Westport Historical Society New Exhibit: Saugatuck @Work – Through May 30

In the early years of the Connecticut Colony, the area known today as Westport was called Saugatuck and was a part of the towns of Fairfield and Norwalk. The river was the boundary between the two towns. But by 1835, the river’s growing economic importance moved Saugatuck’s business leaders, concerned that their river was playing second fiddle to ports closer to the centers of Norwalk and Fairfield, to have Saugatuck incorporated as a town to be called Westport.


Saugatuck’s Past Come Alive in Westport’s Artist Mural. Robert L. Lambdin’s meticulously researched mural depicting Saugatuck as a center of manufacturing and river commerce in 19th century Westport will anchor the exhibition “Saugatuck @ Work – Haven of Community, Commerce and Innovation” hosted by the Westport Historical Society on 25 Avery Place.

Saugatuck’s location near the mouth of the river, allowing raw materials to be delivered by boat and products to be shipped to New York and other ports, made it an ideal setting for manufacturing and maritime commerce. One of Saugatuck’s longtime employers was Elonzo Wheeler’s button factory, and some of Wheeler’s buttons, produced from ivory nuts imported from Brazil, along with local produce, can be seen in the foreground of Lambdin’s mural waiting to be loaded onto a market boat. Saugatuck eventually became a tight-knit community of Irish and Italian immigrants who came to Westport to work in factories and as stonemasons, gardeners and laborers on the railroad.

The late Westport artist’s large wall painting, “Saugatuck in the 19th Century,” was created for the Westport Bank & Trust Company’s Saugatuck branch when it opened in 1970. It measures 6 by 10 feet and shows the various types of vessels that plied the river over the course of the century, as well as such long-gone landmarks as the Saugatuck Bank, precursor of Westport Bank & Trust, and the Methodist Church, and those that still survive: Saugatuck original firehouse and the village’s historic swing bridge and train depot. Though I-95 did not come into being until the mid 20th century, its bridge over the river appears as a huge arc framing the riverfront scene.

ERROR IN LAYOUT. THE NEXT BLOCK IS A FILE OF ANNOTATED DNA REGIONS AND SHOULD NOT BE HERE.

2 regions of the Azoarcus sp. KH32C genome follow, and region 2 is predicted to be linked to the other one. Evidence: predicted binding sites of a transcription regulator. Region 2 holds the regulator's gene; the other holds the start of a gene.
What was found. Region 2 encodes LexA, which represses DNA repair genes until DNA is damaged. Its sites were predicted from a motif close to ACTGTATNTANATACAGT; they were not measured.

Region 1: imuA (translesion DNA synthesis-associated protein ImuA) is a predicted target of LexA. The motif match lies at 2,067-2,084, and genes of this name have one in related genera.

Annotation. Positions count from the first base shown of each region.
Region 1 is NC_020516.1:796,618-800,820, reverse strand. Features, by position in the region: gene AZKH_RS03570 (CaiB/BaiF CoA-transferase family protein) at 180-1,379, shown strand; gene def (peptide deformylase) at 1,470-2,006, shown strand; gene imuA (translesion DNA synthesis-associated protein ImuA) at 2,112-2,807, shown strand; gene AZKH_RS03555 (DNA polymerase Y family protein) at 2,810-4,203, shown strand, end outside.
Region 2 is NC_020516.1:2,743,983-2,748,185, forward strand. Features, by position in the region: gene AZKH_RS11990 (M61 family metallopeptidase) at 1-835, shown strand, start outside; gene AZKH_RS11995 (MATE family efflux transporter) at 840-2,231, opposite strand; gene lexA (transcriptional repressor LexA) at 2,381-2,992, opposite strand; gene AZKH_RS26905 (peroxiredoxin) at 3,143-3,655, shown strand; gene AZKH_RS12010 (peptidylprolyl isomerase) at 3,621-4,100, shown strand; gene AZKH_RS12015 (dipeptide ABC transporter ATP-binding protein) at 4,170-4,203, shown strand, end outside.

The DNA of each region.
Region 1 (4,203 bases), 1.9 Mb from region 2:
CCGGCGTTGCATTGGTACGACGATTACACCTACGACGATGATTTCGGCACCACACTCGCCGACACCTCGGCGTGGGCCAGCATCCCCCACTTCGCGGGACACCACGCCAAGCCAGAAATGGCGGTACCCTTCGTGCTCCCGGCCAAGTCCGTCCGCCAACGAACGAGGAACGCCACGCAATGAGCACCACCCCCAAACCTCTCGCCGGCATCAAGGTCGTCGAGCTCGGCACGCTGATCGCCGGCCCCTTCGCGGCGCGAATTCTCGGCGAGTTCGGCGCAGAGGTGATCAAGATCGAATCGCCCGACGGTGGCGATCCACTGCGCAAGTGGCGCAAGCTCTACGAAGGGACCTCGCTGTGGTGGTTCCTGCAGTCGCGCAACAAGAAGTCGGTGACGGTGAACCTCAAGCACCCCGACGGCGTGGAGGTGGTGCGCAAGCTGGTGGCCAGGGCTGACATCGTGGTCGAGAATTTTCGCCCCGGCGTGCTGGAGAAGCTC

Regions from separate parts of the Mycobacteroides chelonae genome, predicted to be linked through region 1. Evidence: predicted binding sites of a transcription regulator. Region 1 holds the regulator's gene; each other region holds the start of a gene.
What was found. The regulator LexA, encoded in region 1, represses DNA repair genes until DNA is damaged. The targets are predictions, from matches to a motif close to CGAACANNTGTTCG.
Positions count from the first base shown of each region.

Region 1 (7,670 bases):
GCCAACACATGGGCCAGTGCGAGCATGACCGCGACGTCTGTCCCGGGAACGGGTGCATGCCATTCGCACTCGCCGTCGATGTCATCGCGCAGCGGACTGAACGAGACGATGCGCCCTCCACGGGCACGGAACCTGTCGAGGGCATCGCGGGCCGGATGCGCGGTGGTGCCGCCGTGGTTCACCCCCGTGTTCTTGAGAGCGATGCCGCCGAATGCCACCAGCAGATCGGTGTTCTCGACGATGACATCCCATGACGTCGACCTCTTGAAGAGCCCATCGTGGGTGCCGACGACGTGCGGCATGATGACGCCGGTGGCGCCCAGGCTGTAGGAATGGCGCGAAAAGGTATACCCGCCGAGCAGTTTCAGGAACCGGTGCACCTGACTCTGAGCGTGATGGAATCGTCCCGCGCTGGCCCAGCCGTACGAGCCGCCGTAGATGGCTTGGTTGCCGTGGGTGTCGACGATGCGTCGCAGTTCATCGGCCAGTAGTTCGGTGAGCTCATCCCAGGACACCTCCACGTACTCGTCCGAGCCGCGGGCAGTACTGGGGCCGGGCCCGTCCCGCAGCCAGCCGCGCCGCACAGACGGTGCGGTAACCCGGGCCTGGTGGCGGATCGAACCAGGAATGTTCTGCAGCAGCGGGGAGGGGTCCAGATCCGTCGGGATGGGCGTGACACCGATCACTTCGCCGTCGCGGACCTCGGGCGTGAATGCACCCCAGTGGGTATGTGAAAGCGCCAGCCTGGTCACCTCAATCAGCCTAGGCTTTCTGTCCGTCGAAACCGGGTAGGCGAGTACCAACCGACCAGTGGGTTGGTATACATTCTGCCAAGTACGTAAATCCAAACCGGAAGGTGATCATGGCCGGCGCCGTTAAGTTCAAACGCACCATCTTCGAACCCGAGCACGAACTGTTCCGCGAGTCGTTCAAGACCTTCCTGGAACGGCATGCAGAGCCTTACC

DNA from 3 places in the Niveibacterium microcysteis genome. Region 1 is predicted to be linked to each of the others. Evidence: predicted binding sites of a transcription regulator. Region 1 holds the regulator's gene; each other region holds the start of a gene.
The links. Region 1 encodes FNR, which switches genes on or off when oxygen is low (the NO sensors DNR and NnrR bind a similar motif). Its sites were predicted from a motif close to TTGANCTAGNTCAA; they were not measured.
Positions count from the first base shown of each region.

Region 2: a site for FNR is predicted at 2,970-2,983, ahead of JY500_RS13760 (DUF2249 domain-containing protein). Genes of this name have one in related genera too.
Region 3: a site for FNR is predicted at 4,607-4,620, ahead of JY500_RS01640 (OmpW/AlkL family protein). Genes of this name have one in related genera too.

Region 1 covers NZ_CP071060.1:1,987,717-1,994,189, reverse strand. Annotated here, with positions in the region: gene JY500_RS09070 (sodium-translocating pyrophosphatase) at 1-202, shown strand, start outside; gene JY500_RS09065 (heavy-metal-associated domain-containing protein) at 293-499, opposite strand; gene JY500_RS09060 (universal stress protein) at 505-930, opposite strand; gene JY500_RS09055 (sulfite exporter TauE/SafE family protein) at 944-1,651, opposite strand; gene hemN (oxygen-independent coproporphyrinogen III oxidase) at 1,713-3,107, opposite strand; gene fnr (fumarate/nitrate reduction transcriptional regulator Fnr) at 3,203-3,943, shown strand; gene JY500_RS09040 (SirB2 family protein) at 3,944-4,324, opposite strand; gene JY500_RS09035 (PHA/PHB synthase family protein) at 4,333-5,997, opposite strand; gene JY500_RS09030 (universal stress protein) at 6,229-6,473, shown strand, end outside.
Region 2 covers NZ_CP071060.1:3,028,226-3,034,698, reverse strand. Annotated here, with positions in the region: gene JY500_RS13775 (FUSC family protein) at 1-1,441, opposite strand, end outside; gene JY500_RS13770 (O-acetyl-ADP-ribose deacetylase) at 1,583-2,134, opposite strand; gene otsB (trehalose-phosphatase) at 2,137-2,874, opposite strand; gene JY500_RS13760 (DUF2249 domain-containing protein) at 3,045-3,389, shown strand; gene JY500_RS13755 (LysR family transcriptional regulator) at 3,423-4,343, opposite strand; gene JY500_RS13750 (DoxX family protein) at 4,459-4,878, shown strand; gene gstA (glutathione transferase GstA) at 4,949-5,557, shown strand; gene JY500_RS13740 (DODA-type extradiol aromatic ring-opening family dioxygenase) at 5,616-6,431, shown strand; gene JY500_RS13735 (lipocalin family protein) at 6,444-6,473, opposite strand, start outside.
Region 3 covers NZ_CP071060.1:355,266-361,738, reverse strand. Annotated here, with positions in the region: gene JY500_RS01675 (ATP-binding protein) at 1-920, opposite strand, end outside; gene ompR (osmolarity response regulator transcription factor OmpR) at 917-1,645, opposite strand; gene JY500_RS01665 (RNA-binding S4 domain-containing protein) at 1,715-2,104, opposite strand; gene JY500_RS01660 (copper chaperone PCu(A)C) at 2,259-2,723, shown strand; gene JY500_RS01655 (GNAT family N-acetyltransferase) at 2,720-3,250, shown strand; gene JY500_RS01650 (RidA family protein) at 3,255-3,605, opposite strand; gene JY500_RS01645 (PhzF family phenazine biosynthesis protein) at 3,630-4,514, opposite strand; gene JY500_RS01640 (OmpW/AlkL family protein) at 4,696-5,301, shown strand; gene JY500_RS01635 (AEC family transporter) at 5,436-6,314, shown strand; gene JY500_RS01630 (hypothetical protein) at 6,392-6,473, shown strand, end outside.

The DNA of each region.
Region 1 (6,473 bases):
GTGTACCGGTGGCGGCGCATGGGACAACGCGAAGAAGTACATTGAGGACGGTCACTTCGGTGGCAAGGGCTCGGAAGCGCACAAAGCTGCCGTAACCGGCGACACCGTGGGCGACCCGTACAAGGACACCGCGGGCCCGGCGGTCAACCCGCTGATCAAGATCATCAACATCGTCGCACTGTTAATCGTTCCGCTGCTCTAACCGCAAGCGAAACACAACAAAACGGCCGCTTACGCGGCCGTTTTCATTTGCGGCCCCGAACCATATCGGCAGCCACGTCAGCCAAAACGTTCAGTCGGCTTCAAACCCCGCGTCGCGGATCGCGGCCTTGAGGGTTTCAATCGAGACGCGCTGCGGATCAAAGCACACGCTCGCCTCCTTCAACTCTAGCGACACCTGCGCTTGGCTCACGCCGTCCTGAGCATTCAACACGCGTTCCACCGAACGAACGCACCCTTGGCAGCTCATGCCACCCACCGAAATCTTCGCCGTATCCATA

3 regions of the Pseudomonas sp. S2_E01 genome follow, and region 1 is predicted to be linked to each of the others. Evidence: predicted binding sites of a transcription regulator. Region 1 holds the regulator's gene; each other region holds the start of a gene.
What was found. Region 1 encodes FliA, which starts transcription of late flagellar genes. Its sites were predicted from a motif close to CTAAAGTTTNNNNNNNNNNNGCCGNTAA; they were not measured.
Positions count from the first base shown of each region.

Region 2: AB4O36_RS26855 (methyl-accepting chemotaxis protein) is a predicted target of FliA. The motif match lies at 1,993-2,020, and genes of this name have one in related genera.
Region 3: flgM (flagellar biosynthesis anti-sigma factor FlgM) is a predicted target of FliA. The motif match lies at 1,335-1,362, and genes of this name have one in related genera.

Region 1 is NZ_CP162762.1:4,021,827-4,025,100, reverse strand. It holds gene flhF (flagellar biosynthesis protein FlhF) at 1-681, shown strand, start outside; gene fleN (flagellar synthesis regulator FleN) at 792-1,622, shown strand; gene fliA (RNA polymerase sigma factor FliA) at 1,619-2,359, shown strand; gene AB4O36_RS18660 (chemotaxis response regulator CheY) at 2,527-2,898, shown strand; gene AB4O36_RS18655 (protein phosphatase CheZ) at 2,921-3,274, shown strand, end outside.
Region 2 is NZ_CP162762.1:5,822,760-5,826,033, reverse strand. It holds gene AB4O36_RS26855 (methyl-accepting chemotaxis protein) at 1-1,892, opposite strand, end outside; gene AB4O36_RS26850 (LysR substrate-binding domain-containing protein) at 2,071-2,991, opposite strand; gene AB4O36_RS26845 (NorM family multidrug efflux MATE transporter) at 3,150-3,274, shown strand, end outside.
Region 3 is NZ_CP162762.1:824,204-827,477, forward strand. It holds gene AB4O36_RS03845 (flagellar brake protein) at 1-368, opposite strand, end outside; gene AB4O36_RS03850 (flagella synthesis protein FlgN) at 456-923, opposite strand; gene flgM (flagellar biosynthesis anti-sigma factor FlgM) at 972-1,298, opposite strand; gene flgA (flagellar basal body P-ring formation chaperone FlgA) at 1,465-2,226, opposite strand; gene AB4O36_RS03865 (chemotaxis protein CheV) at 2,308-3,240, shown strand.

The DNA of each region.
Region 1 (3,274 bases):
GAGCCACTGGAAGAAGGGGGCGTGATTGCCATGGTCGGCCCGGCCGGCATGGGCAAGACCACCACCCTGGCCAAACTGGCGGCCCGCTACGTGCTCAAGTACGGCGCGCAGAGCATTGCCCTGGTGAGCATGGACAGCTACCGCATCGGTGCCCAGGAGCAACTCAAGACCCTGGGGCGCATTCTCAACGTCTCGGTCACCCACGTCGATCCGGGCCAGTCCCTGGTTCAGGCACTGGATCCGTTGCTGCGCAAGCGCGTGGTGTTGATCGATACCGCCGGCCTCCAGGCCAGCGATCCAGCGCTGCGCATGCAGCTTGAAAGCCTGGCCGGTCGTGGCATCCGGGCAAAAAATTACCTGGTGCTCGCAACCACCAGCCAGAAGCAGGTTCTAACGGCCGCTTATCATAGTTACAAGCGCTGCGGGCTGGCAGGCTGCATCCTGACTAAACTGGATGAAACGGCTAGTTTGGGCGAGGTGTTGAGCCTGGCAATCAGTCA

The exhibition will also display historic photographs of workers and workplaces of the village, antique maps of Saugatuck harbor, vintage tools made there, patents by Saugatuck inventors, costumes, and ship and railroad logs.

A companion exhibit devoted to the life of those immigrants, “Framing Saugatuck,” will run in the WHS’s Mollie Donovan Gallery concurrently with “Saugatuck @ Work.”

For more information on the Westport Historical Society http://westporthistory.org/

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